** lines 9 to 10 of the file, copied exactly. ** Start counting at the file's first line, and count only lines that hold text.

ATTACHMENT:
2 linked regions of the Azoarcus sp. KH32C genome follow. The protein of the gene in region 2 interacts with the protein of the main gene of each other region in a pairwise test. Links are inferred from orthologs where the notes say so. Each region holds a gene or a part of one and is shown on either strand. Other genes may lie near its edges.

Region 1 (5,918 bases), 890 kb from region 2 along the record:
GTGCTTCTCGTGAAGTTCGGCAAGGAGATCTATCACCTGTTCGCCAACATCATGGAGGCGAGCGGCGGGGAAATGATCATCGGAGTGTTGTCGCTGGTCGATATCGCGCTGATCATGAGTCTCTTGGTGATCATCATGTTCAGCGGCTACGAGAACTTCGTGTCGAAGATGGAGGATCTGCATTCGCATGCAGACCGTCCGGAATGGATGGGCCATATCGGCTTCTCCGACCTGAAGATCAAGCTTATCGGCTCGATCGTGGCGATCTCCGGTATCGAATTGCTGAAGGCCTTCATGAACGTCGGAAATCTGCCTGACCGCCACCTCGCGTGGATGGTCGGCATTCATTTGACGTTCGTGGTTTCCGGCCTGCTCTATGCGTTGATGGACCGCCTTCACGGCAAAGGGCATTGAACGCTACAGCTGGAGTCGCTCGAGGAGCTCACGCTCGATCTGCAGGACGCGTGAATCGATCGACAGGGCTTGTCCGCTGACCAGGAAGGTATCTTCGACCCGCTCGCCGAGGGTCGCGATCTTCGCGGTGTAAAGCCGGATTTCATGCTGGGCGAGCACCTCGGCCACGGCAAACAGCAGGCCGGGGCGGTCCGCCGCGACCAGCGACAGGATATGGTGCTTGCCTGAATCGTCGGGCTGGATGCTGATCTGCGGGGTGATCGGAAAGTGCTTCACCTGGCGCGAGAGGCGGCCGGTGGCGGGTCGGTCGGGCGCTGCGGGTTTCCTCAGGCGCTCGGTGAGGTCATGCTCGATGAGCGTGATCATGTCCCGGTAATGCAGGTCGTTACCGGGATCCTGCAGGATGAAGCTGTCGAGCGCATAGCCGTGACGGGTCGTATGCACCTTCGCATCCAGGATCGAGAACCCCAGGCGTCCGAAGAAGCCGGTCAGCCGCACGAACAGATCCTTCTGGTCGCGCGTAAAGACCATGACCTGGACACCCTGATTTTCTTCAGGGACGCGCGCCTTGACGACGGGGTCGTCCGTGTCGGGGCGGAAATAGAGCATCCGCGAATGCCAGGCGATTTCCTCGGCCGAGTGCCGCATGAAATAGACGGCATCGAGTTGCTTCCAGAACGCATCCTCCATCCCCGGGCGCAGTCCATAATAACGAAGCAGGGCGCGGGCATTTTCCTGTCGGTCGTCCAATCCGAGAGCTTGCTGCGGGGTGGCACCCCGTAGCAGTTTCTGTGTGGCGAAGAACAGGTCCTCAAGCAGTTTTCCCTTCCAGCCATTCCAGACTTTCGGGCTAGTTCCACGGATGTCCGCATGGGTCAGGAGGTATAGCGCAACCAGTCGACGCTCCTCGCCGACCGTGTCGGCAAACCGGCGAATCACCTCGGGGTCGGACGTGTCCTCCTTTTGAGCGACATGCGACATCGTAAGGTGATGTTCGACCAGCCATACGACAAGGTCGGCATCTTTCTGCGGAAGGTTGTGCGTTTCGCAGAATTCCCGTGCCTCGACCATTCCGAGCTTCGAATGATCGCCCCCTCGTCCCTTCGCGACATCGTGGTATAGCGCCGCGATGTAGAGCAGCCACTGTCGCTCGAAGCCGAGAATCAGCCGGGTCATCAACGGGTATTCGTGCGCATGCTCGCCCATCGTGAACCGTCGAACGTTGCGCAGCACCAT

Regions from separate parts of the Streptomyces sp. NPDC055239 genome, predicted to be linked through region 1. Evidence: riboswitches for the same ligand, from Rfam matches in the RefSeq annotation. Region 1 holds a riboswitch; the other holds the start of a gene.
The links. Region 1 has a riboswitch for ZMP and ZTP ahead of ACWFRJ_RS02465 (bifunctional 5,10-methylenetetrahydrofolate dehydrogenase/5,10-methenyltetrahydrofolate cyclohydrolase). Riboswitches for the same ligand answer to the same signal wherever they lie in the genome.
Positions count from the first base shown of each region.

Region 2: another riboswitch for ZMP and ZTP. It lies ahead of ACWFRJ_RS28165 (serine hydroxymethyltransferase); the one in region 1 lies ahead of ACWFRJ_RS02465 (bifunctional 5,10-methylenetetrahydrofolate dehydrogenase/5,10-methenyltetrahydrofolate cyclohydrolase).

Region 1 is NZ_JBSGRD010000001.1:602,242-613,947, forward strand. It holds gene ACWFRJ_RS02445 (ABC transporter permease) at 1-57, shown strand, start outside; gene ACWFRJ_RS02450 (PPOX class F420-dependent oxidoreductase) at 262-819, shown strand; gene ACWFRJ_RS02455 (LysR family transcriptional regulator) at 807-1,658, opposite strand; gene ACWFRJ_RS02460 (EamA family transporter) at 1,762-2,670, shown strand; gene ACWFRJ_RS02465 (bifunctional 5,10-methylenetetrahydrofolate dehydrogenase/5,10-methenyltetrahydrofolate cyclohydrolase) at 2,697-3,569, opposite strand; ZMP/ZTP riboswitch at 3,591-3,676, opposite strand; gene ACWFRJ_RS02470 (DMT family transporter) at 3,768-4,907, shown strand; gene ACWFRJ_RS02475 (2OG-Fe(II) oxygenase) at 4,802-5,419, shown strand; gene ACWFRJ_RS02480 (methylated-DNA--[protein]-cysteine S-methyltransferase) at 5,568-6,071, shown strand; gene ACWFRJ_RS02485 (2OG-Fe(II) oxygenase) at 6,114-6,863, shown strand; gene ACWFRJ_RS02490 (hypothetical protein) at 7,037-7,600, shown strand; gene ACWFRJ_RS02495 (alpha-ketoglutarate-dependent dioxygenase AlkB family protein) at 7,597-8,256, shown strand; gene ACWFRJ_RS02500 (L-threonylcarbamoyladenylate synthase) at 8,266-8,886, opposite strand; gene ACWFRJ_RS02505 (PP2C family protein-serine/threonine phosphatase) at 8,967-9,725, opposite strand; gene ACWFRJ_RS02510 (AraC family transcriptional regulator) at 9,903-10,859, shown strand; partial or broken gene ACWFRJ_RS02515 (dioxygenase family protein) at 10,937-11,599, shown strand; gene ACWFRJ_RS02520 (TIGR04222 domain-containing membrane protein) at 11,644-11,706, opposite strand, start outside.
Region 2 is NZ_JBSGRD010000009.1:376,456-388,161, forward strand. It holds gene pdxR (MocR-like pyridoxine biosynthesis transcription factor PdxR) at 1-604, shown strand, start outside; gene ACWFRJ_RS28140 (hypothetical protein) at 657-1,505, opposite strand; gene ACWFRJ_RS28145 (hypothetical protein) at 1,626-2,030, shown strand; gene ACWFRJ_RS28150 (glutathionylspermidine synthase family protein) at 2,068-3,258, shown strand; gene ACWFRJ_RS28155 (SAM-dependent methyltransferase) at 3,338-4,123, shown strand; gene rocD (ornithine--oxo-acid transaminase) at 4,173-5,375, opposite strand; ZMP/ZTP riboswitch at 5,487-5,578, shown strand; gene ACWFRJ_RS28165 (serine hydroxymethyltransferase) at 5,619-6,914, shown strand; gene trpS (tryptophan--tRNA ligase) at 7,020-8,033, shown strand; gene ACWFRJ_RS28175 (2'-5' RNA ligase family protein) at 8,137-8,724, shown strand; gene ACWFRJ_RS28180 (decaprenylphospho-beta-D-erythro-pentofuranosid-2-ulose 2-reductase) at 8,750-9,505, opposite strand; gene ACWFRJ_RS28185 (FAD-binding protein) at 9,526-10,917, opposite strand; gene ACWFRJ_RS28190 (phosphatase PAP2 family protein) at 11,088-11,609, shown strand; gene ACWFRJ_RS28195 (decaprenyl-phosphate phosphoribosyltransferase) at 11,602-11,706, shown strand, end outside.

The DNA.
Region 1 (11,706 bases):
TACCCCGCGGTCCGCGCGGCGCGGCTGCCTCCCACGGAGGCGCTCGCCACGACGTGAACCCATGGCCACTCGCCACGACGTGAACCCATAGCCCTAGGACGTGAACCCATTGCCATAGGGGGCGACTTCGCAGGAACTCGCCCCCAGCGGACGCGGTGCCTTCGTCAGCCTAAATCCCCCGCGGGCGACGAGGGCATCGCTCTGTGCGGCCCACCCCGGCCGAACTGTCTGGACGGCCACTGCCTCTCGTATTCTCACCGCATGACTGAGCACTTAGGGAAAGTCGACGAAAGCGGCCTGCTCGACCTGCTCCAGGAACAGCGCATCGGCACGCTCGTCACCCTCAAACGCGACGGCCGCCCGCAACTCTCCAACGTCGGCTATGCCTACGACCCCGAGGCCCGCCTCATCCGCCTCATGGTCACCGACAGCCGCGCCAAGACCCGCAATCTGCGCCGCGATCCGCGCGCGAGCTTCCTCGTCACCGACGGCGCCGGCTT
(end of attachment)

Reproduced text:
Region 2 is NZ_JBSGRD010000009.1:376,456-388,161, forward strand. It holds gene pdxR (MocR-like pyridoxine biosynthesis transcription factor PdxR) at 1-604, shown strand, start outside; gene ACWFRJ_RS28140 (hypothetical protein) at 657-1,505, opposite strand; gene ACWFRJ_RS28145 (hypothetical protein) at 1,626-2,030, shown strand; gene ACWFRJ_RS28150 (glutathionylspermidine synthase family protein) at 2,068-3,258, shown strand; gene ACWFRJ_RS28155 (SAM-dependent methyltransferase) at 3,338-4,123, shown strand; gene rocD (ornithine--oxo-acid transaminase) at 4,173-5,375, opposite strand; ZMP/ZTP riboswitch at 5,487-5,578, shown strand; gene ACWFRJ_RS28165 (serine hydroxymethyltransferase) at 5,619-6,914, shown strand; gene trpS (tryptophan--tRNA ligase) at 7,020-8,033, shown strand; gene ACWFRJ_RS28175 (2'-5' RNA ligase family protein) at 8,137-8,724, shown strand; gene ACWFRJ_RS28180 (decaprenylphospho-beta-D-erythro-pentofuranosid-2-ulose 2-reductase) at 8,750-9,505, opposite strand; gene ACWFRJ_RS28185 (FAD-binding protein) at 9,526-10,917, opposite strand; gene ACWFRJ_RS28190 (phosphatase PAP2 family protein) at 11,088-11,609, shown strand; gene ACWFRJ_RS28195 (decaprenyl-phosphate phosphoribosyltransferase) at 11,602-11,706, shown strand, end outside.

The DNA.